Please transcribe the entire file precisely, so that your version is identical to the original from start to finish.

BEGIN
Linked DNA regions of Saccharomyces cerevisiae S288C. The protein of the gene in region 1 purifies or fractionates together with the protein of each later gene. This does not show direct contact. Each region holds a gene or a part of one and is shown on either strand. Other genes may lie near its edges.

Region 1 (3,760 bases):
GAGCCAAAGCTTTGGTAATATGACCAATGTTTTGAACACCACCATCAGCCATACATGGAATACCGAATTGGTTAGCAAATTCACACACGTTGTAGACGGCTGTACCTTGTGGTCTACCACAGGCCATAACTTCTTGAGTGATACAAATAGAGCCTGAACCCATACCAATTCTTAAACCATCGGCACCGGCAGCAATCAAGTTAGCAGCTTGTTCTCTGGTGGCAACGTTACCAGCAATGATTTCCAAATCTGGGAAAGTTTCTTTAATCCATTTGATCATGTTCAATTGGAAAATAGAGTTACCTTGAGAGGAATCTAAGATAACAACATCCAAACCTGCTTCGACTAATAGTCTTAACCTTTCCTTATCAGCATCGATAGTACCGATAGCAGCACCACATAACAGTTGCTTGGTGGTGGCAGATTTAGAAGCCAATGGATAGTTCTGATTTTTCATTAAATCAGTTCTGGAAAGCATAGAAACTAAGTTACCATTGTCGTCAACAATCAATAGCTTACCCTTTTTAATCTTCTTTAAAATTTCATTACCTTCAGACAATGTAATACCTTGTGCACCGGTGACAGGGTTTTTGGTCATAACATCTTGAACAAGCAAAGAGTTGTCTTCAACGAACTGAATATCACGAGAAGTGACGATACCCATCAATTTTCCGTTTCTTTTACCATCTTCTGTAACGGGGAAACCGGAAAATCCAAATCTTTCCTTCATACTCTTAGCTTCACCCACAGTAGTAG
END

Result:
Linked DNA regions of Saccharomyces cerevisiae S288C. The protein of the gene in region 1 purifies or fractionates together with the protein of each later gene. This does not show direct contact. Each region holds a gene or a part of one and is shown on either strand. Other genes may lie near its edges.

Region 1 (3,760 bases):
GAGCCAAAGCTTTGGTAATATGACCAATGTTTTGAACACCACCATCAGCCATACATGGAATACCGAATTGGTTAGCAAATTCACACACGTTGTAGACGGCTGTACCTTGTGGTCTACCACAGGCCATAACTTCTTGAGTGATACAAATAGAGCCTGAACCCATACCAATTCTTAAACCATCGGCACCGGCAGCAATCAAGTTAGCAGCTTGTTCTCTGGTGGCAACGTTACCAGCAATGATTTCCAAATCTGGGAAAGTTTCTTTAATCCATTTGATCATGTTCAATTGGAAAATAGAGTTACCTTGAGAGGAATCTAAGATAACAACATCCAAACCTGCTTCGACTAATAGTCTTAACCTTTCCTTATCAGCATCGATAGTACCGATAGCAGCACCACATAACAGTTGCTTGGTGGTGGCAGATTTAGAAGCCAATGGATAGTTCTGATTTTTCATTAAATCAGTTCTGGAAAGCATAGAAACTAAGTTACCATTGTCGTCAACAATCAATAGCTTACCCTTTTTAATCTTCTTTAAAATTTCATTACCTTCAGACAATGTAATACCTTGTGCACCGGTGACAGGGTTTTTGGTCATAACATCTTGAACAAGCAAAGAGTTGTCTTCAACGAACTGAATATCACGAGAAGTGACGATACCCATCAATTTTCCGTTTCTTTTACCATCTTCTGTAACGGGGAAACCGGAAAATCCAAATCTTTCCTTCATACTCTTAGCTTCACCCACAGTAGTAG